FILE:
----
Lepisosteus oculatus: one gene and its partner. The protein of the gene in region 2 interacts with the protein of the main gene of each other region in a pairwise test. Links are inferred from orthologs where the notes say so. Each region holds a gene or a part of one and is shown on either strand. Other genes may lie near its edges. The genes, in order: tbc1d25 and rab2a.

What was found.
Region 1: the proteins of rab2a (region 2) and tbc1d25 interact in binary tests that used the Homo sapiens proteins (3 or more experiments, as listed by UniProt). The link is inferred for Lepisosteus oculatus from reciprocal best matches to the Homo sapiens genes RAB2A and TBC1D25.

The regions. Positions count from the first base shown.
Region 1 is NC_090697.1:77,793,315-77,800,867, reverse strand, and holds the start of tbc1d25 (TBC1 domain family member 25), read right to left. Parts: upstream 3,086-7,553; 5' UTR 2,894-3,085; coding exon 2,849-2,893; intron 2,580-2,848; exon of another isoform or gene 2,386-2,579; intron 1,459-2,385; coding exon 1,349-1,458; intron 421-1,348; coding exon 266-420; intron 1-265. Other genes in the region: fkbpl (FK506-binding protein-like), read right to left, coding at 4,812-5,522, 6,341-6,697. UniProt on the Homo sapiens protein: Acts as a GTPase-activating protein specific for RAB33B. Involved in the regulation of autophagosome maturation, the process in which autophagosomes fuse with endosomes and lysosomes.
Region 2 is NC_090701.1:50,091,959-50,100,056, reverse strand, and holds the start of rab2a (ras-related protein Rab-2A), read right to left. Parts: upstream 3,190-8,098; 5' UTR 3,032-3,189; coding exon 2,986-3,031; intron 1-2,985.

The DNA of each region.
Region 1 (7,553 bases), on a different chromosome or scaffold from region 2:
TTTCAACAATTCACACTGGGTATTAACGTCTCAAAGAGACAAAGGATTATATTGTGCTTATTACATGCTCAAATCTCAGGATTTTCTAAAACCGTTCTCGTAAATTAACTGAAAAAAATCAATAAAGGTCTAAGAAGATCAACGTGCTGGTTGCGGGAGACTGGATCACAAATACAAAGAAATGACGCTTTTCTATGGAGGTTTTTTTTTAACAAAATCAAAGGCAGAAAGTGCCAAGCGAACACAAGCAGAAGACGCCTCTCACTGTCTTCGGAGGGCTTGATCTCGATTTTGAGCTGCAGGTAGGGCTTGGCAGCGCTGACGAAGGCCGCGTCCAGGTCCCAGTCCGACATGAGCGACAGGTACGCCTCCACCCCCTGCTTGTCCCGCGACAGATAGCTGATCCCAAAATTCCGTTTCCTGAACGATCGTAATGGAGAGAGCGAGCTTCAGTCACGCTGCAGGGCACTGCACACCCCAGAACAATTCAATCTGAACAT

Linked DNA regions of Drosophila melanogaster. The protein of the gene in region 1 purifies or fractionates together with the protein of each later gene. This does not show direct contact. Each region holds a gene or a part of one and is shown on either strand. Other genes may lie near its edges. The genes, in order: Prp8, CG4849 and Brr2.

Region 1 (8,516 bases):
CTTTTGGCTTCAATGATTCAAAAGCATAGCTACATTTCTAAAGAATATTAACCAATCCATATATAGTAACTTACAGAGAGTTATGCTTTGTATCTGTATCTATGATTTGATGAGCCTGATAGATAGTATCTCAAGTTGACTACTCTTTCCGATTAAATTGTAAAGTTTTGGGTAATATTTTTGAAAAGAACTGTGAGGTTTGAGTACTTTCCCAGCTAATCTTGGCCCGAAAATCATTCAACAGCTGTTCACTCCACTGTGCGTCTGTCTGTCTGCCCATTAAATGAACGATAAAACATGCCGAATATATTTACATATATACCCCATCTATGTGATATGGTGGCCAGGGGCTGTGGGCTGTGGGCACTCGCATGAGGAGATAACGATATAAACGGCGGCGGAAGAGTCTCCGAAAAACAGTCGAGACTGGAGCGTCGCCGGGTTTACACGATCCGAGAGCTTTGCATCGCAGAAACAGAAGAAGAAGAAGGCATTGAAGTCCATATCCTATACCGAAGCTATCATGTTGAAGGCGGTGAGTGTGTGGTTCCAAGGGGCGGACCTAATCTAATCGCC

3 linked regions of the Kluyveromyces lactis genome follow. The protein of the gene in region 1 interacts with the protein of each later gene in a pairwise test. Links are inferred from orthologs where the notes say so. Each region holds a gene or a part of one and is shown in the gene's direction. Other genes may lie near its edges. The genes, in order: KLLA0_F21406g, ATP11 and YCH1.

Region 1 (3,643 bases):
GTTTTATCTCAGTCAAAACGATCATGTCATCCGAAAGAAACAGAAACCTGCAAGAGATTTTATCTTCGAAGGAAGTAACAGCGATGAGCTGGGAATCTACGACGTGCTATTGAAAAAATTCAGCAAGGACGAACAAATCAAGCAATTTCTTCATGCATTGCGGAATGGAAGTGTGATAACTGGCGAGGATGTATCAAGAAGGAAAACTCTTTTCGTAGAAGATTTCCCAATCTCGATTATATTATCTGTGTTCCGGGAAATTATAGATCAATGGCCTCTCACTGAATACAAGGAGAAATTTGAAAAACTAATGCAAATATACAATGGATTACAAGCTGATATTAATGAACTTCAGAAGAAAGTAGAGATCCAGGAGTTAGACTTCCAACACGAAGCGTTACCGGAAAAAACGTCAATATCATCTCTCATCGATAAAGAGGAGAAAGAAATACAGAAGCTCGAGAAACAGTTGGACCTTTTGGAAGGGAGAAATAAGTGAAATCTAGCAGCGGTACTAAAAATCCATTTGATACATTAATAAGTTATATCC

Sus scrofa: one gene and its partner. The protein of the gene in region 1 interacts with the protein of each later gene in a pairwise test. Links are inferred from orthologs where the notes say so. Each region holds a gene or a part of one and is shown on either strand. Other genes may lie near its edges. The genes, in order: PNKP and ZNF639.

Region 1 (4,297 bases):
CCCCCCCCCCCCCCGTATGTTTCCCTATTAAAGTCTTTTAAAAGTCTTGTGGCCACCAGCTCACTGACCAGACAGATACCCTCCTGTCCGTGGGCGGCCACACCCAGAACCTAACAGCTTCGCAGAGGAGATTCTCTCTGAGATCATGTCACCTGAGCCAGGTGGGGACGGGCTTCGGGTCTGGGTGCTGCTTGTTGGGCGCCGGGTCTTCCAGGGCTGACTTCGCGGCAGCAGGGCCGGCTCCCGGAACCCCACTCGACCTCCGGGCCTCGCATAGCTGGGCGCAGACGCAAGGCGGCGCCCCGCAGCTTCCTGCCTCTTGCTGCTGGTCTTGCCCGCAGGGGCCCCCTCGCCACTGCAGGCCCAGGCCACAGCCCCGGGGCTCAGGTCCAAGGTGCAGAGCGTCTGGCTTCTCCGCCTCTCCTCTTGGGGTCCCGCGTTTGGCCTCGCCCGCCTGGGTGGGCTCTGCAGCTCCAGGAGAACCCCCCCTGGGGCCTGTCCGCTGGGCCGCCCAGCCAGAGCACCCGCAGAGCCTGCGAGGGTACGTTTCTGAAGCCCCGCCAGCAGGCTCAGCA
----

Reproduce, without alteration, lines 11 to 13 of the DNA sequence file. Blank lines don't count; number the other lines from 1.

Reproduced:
Region 1 (8,516 bases):
CTTTTGGCTTCAATGATTCAAAAGCATAGCTACATTTCTAAAGAATATTAACCAATCCATATATAGTAACTTACAGAGAGTTATGCTTTGTATCTGTATCTATGATTTGATGAGCCTGATAGATAGTATCTCAAGTTGACTACTCTTTCCGATTAAATTGTAAAGTTTTGGGTAATATTTTTGAAAAGAACTGTGAGGTTTGAGTACTTTCCCAGCTAATCTTGGCCCGAAAATCATTCAACAGCTGTTCACTCCACTGTGCGTCTGTCTGTCTGCCCATTAAATGAACGATAAAACATGCCGAATATATTTACATATATACCCCATCTATGTGATATGGTGGCCAGGGGCTGTGGGCTGTGGGCACTCGCATGAGGAGATAACGATATAAACGGCGGCGGAAGAGTCTCCGAAAAACAGTCGAGACTGGAGCGTCGCCGGGTTTACACGATCCGAGAGCTTTGCATCGCAGAAACAGAAGAAGAAGAAGGCATTGAAGTCCATATCCTATACCGAAGCTATCATGTTGAAGGCGGTGAGTGTGTGGTTCCAAGGGGCGGACCTAATCTAATCGCC

3 linked regions of the Kluyveromyces lactis genome follow. The protein of the gene in region 1 interacts with the protein of each later gene in a pairwise test. Links are inferred from orthologs where the notes say so. Each region holds a gene or a part of one and is shown in the gene's direction. Other genes may lie near its edges. The genes, in order: KLLA0_F21406g, ATP11 and YCH1.